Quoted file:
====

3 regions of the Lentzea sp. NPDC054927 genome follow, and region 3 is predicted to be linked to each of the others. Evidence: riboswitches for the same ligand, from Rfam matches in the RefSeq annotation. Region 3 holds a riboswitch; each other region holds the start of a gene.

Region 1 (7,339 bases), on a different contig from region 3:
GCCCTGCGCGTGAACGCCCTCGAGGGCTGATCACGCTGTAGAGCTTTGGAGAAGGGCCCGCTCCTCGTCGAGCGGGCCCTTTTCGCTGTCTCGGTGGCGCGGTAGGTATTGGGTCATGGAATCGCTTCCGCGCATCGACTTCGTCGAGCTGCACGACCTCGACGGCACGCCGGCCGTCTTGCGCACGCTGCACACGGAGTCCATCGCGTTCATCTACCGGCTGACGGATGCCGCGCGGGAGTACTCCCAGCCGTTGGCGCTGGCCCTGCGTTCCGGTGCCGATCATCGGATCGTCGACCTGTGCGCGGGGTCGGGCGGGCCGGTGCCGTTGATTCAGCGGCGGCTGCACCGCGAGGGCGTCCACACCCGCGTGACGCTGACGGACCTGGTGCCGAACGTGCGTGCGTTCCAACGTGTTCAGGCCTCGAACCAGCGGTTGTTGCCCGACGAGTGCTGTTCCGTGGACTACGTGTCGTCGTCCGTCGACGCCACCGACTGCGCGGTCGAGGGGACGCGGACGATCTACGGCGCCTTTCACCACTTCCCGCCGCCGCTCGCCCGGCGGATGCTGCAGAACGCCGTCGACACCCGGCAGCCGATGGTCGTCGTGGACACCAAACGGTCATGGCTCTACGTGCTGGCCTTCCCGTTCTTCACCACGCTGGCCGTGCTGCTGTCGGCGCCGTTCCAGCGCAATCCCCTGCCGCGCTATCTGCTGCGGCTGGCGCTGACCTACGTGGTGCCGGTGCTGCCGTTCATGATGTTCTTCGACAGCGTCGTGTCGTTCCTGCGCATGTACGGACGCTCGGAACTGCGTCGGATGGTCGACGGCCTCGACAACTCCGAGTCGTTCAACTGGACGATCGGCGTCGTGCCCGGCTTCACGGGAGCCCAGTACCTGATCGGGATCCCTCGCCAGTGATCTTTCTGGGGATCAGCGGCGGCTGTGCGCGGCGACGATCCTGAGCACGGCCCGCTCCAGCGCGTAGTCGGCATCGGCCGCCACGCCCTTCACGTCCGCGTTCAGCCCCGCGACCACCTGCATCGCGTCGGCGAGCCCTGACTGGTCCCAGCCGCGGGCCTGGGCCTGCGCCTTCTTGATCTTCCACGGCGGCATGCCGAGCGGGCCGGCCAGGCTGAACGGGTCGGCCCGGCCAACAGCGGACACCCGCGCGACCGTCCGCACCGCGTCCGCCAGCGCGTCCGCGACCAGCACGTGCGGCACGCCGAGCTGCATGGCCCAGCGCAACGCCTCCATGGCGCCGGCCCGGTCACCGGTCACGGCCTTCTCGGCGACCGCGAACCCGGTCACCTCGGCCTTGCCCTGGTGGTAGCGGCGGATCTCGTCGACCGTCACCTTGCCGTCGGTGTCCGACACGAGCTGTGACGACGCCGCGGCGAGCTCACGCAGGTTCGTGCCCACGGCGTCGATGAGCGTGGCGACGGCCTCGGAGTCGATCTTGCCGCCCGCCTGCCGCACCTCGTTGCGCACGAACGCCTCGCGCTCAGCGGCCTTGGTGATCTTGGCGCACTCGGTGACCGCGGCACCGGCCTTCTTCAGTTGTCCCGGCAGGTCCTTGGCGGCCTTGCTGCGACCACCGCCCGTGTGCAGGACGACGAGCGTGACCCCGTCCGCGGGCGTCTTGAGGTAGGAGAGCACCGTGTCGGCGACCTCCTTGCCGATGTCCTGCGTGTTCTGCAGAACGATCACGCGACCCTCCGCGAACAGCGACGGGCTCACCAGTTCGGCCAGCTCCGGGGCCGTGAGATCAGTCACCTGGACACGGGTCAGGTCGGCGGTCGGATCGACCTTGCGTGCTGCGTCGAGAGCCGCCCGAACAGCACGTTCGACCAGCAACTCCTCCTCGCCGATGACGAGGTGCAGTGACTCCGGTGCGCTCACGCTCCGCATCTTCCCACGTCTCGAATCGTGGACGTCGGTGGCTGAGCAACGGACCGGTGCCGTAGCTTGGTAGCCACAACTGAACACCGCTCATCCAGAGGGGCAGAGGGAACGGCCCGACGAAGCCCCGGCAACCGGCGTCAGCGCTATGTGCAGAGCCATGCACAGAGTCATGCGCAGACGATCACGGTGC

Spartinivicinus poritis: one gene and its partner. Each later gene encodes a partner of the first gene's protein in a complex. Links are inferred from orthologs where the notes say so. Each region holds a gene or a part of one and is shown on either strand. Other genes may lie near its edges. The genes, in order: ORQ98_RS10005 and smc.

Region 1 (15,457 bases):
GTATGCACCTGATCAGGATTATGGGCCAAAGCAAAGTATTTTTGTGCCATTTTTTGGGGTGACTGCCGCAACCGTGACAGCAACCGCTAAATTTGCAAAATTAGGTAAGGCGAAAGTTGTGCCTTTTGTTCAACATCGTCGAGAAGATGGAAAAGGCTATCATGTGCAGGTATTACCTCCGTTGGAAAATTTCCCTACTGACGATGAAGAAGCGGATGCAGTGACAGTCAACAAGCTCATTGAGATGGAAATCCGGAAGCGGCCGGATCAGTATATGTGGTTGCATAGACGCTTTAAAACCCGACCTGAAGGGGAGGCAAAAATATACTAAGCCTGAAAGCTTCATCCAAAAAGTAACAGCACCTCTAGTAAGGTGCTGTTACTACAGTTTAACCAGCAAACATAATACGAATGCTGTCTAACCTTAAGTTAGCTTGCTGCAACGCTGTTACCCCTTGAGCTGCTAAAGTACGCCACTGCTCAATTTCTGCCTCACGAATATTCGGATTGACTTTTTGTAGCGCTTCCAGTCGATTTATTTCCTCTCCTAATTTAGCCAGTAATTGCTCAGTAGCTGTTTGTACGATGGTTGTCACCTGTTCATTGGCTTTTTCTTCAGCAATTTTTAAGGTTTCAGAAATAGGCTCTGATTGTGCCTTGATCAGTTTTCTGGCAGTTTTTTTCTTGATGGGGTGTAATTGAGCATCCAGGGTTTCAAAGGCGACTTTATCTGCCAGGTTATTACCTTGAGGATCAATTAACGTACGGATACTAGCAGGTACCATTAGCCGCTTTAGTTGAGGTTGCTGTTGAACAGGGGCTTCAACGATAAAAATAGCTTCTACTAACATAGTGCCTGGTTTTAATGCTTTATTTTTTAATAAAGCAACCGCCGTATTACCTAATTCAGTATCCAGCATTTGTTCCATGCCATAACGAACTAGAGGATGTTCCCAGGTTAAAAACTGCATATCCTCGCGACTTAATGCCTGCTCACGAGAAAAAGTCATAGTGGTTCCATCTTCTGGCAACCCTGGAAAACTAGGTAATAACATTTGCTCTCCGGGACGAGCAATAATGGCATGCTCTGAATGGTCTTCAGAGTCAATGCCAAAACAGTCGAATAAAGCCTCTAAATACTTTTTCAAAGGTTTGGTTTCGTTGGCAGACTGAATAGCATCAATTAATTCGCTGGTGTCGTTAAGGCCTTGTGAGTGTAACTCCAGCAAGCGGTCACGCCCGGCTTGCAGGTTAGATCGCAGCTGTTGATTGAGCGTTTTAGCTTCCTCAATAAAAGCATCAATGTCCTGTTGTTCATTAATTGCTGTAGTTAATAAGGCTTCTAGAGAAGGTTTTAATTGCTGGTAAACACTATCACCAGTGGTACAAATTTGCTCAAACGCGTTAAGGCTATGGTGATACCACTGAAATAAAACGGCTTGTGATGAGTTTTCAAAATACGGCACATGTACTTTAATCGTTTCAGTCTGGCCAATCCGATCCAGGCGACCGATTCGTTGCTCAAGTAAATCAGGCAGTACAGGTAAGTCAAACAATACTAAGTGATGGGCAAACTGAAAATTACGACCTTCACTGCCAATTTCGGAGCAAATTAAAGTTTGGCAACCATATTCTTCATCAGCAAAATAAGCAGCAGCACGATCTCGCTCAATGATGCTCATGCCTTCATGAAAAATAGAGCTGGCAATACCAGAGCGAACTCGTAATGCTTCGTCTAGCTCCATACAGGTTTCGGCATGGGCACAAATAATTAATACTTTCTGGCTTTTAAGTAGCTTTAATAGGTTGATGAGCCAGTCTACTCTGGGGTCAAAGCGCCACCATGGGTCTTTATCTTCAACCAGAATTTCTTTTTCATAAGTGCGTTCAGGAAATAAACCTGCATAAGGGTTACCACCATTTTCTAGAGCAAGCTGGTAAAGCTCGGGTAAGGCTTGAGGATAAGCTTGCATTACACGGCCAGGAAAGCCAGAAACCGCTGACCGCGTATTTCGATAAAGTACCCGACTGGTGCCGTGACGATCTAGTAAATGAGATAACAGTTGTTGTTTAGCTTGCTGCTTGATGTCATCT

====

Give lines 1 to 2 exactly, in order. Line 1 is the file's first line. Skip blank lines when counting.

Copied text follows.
3 regions of the Lentzea sp. NPDC054927 genome follow, and region 3 is predicted to be linked to each of the others. Evidence: riboswitches for the same ligand, from Rfam matches in the RefSeq annotation. Region 3 holds a riboswitch; each other region holds the start of a gene.

Region 1 (7,339 bases), on a different contig from region 3: